Yes, you may still apply. Each application is evaluated individually. Applicants with a GPA below 3.0 are required to write an additional paragraph providing details or circumstances that demonstrate why they are a strong candidate for Midwifery. This may help your overall application appear stronger and show the admissions committee that you are ready for graduate level work.
I am a midwife who was educated in another country and I would like to practice in the United States. Do I need to go back to school?
You will require further education as the scope of practice of midwives is broader here in the United States. Please refer to the ACNM’s information page and links for Midwives Educated Abroad. You must have a minimum of a Bachelor’s degree or its equivalent in order to apply so you will need to have your foreign education and credentials evaluated by a National Association of Credentials Evaluations Services (NACES) member agency such as World Education Services (WES) or The Commission on Graduates from Foreign Nursing Schools (CGFNS). Global resource information is available here. Be sure to have ALL of your previous education evaluated, not only your midwifery education.
I am a CM/CNM interested in a doctoral degree. Does the Midwifery & Women's Health Program offer this option?
The Midwifery & Women’s Health Programs at Jefferson offers a doctorate in midwifery. This professional practice doctorate is discipline specific while preparing midwives to lead in multidisciplinary settings such as quality improvement, clinical practice, administration, and policy/advocacy. This is a professional practice doctorate created in line with the profession’s competencies for doctoral level in midwifery.
Students may enter the doctorate program post-professionally as a midwife with a Master’s degree, or may seek dual-admission to the Master/Post-graduate certificate program in Midwifery and the Doctor of Midwifery.
Can I apply for dual admission to the Midwifery (MS or post-graduate certificate) and Doctoral degree programs?
Yes! Applicants interested in becoming a CM or CNM with a Doctorate in Midwifery can apply for the masters or post-graduate certificate program and the doctoral program at the same time. A combined plan of study reduces the total credits and shortens the time to becoming a Doctor of Midwifery when compared to doing the programs sequentially. Students may become certified and begin practicing midwifery while completing their doctoral studies.
Can I apply to the Midwifery & Women's Health Program while finishing my prerequisites or nursing school?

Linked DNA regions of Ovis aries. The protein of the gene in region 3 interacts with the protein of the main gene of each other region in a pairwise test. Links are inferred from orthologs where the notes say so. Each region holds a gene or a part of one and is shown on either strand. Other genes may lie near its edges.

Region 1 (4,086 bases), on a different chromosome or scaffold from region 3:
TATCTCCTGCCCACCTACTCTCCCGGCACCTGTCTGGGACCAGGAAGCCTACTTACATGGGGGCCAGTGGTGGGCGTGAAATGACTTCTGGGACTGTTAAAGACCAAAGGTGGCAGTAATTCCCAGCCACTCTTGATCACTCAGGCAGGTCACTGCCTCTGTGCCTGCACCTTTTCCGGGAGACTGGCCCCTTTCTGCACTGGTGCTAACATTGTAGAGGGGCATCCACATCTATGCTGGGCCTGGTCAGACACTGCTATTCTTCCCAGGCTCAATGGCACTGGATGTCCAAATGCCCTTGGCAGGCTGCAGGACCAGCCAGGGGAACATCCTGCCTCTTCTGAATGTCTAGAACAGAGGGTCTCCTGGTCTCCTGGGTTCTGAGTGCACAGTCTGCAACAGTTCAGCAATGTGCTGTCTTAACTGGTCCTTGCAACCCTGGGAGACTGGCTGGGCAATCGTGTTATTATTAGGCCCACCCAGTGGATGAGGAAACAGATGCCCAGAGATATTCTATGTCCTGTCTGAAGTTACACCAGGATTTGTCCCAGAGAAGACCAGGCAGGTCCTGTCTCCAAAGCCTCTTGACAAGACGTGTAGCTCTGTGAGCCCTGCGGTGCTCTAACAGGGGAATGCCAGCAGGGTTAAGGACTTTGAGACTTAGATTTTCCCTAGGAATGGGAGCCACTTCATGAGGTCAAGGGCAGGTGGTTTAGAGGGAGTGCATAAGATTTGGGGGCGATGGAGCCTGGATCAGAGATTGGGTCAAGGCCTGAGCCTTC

We encourage students to apply during their final semester of nursing school or prerequisite courses. Nursing students who will be bypassing the CM pathway will need to take the NCLEX while enrolled in prerequisite courses. Recent nursing school graduates will need to take the NCLEX prior to the start of classes. All prereqs must be completed within 10 years of application.
Students may apply for internal and external funding. The program offers funding opportunities that range from small grants for assistance during clinical semesters, to loan repayment when funded by federal programs, to private scholarships for emerging leaders. Thomas Jefferson University also offers a competitive graduate assistantship. We encourage all interested applicants to explore the Health Resources and Services Administration (HRSA) website for scholarship and grant opportunities. HRSAs primary function is to improve access to health care for vulnerable and medically underserved populations. Additionally, the ACNM Foundation awards student scholarships.
Yes, we have options for those who earned a bachelor's degree and for those who haven't earned a bachelor's degree yet.
For those with a bachelor's degree, we encourage you to apply to the Full-time Accelerated Coursework Track (FACT) at the Jefferson College of Nursing to earn your BSN, RN in one to two years with assured admissions to the Midwifery Program.
If you do not already have a bachelor’s degree, we encourage you to apply to one of our undergraduate majors in pre-nursing, pre-medical studies, or in pre-health sciences.
I am very interested in earning an MPH prior to undertaking my midwifery studies. Is there a program for me?
Yes, the Jefferson College of Population Health offers accelerated training for future healthcare professionals. The MPH LEAP program is an accelerated course of study designed to increase the number of healthcare professionals who have advanced training in leadership, evidence-based practice, research application and disease prevention with the goal of promoting wellness and addressing the social determinants of health. You are encouraged to apply to both the MPH LEAP program and simultaneously to the either the MS or the Graduate Certificate in Midwifery.